What caused this?

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Old 04-05-19, 06:37 PM
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What caused this?

There are 2 bathrooms on the same 20 amp circuit in ~20 year old house. In bathroom room 1 is the standard outlet shown in the attached photos and about 3 feet away from it is a GFCI outlet. Bathroom 2 has a single standard outlet. While a hairdryer was being used in bathroom 2, I heard a buzzing coming from the standard outlet in bathroom 1. Turned off the breaker and found what you see in the photos - what I presume to be an arc fault. I also checked the bathroom 2 outlet the hairdryer was pluged into and see no problems - for reference, I'm guessing it's the last receptacle on the circuit since it had only 1 black and 1 white wire attached.

Obviously I will be cutting back to fresh wire and installing a new outlet to replace the bad one in the photo. Although I'm a lifelong DIYer, most of my experience is non-electrical so my knowledge in this area is basic. Therefore, I'm hoping to learn what is likely the root cause here. Can basic outlets like this somehow develop such a problem with age or is there something else going on?

Thanks in advance for any insight you can offer.

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Last edited by PJmax; 04-05-19 at 07:23 PM. Reason: resized pictures
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Old 04-05-19, 07:18 PM
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Welcome to the forums.

I see some corrosion on the copper wiring which usually signifies dampness but that isn't the main problem there. You had a loose screw(s) and the wire got hot. Clean the wires..... replace the receptacle and you should be fine.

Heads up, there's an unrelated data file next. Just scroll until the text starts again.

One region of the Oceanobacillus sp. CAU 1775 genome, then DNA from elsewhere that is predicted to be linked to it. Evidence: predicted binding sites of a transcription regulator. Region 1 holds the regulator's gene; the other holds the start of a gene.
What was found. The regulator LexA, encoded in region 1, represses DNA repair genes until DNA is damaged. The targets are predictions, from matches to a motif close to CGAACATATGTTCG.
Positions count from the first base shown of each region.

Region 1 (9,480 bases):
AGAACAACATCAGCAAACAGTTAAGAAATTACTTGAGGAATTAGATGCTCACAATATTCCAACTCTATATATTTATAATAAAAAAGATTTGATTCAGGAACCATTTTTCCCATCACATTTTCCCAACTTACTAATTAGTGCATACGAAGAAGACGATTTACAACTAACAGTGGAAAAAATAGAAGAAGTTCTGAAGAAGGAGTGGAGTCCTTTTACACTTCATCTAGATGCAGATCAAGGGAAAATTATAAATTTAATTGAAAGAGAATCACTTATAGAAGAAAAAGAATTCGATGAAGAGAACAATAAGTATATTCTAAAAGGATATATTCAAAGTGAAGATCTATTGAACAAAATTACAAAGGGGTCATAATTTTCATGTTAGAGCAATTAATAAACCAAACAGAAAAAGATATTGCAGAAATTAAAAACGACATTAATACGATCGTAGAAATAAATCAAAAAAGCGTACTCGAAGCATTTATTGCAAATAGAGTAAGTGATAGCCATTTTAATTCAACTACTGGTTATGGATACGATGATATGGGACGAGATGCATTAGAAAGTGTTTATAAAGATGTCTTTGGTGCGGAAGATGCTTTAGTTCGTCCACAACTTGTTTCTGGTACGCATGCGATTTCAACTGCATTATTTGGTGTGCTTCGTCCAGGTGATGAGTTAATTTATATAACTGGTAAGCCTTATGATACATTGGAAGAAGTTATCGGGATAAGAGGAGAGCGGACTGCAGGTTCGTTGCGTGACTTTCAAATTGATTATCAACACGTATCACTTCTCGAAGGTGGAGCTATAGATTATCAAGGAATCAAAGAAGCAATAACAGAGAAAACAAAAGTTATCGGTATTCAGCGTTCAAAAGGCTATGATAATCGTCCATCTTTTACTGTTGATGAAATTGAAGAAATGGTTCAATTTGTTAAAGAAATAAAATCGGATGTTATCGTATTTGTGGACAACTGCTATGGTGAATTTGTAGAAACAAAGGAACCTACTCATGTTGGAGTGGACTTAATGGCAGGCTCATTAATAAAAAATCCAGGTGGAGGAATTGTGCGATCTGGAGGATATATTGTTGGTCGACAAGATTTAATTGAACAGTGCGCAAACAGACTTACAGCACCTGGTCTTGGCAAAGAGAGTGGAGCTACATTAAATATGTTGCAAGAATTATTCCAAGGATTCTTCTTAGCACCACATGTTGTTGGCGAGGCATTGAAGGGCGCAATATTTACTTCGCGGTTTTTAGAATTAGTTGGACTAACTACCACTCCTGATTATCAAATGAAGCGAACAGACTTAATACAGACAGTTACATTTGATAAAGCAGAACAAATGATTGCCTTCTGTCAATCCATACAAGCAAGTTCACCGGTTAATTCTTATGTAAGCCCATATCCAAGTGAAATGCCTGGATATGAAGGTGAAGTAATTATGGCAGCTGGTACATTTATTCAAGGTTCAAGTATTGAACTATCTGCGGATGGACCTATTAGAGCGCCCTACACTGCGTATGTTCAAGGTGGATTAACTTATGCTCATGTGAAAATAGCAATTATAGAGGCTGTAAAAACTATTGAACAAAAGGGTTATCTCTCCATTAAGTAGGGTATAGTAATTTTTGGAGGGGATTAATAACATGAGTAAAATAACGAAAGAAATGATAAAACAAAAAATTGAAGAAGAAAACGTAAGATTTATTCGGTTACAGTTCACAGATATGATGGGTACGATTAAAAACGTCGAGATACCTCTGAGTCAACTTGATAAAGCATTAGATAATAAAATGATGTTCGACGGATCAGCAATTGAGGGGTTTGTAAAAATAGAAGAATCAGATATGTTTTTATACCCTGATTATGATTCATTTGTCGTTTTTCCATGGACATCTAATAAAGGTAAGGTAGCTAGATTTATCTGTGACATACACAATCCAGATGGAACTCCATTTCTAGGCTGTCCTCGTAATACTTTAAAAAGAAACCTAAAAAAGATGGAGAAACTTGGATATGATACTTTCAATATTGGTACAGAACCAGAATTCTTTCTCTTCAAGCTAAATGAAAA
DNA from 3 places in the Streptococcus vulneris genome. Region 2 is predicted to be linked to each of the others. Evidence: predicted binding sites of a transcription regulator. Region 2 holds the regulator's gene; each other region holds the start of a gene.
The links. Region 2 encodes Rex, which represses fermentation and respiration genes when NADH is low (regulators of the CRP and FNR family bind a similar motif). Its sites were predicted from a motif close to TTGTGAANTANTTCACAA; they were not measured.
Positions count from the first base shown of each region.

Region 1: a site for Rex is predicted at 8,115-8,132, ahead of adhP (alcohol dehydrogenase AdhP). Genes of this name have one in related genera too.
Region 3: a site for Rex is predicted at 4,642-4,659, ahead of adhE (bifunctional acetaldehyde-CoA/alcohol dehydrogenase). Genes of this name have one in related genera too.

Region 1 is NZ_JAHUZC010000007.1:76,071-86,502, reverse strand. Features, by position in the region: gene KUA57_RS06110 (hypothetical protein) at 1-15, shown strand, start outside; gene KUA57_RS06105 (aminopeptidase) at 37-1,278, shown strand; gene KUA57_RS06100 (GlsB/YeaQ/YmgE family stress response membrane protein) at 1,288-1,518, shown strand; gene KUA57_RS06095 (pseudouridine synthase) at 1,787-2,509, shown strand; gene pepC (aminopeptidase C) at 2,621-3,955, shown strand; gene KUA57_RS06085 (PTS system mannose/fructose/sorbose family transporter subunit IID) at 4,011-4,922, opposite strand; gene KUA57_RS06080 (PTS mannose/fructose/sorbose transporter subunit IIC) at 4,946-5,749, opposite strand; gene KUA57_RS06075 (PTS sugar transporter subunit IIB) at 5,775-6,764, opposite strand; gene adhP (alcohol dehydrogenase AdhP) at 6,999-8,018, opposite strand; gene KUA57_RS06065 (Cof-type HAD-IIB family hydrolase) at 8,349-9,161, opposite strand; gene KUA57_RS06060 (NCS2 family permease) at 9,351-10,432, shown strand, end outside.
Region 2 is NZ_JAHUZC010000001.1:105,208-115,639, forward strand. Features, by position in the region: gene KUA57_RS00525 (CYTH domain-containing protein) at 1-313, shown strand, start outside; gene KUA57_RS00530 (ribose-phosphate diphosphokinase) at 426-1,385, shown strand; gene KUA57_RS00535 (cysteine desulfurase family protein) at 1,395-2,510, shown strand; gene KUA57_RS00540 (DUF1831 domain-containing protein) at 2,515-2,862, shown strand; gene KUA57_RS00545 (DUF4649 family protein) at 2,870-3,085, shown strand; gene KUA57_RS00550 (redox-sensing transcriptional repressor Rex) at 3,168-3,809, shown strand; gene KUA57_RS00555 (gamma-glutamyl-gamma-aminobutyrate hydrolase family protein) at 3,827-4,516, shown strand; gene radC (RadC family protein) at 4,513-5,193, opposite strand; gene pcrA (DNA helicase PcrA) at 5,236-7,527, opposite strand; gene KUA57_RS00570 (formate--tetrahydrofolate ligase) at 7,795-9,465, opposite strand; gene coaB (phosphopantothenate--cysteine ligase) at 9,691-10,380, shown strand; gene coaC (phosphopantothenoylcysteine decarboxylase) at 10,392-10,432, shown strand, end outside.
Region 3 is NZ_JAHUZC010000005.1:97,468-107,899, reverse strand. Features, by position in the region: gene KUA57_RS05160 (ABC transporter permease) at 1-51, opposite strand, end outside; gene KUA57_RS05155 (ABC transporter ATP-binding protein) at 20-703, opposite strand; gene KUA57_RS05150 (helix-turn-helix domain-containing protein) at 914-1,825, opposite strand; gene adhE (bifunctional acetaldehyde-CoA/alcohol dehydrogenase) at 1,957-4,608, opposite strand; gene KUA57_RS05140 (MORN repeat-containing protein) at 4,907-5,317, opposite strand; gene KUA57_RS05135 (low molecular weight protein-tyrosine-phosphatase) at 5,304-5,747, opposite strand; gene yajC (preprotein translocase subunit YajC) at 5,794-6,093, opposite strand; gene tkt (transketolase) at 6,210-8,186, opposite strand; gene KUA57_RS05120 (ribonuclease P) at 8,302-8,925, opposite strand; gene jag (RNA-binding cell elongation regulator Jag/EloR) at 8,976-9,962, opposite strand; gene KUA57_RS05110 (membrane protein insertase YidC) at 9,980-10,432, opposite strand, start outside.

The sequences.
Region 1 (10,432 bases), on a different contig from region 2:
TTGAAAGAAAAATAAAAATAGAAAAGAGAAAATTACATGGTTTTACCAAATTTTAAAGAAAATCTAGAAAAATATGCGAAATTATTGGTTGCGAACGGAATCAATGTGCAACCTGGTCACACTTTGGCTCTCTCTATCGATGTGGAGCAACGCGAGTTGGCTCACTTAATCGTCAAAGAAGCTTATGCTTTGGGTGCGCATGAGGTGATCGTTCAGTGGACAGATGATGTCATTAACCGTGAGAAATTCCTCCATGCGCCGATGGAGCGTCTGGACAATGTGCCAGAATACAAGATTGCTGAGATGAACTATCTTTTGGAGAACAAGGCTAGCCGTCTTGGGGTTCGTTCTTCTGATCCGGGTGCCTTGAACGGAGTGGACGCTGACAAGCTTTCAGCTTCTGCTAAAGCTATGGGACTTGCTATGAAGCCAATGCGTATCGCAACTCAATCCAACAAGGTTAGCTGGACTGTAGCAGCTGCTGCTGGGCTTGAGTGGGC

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Old 04-06-19, 08:58 AM
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Thanks for also pointing out the corrosion. I noticed it as well but am confident there's no water or dampness in the wall. So, since it's only on that 1 wire (and none of the others) maybe the arcing somehow made it more prone to corrosion and the bathroom humidity was enough to trigger it. Anyway, thanks for the explanation about the main problem. When I pulled out the receptacle nothing seemed loose, which left me slightly baffled as to the cause. But after reading your reply, I looked more closely and although the wire with the melted insulation was wrapped around the screw well enough to keep it on, the screw itself wasn't screwed down. So, the movement in the wire caused the arcing = problem solved. Wanted to come back and confirm that in case it might help anyone else who comes across this thread in the future. Thanks again PJmax for your insight. Much appreciated.
 
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Old 04-06-19, 10:58 AM
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Copper can also oxidize from overheating as well. So, the corrosion is not necessarily from dampness.
If you have enough wire length, cut wire with burnt insulation back to good section.
If not, just wrap it with electric tape and clean oxidized copper with sand paper.
 
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Old 04-06-19, 11:57 AM
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lambition, good to know. Thanks!
 
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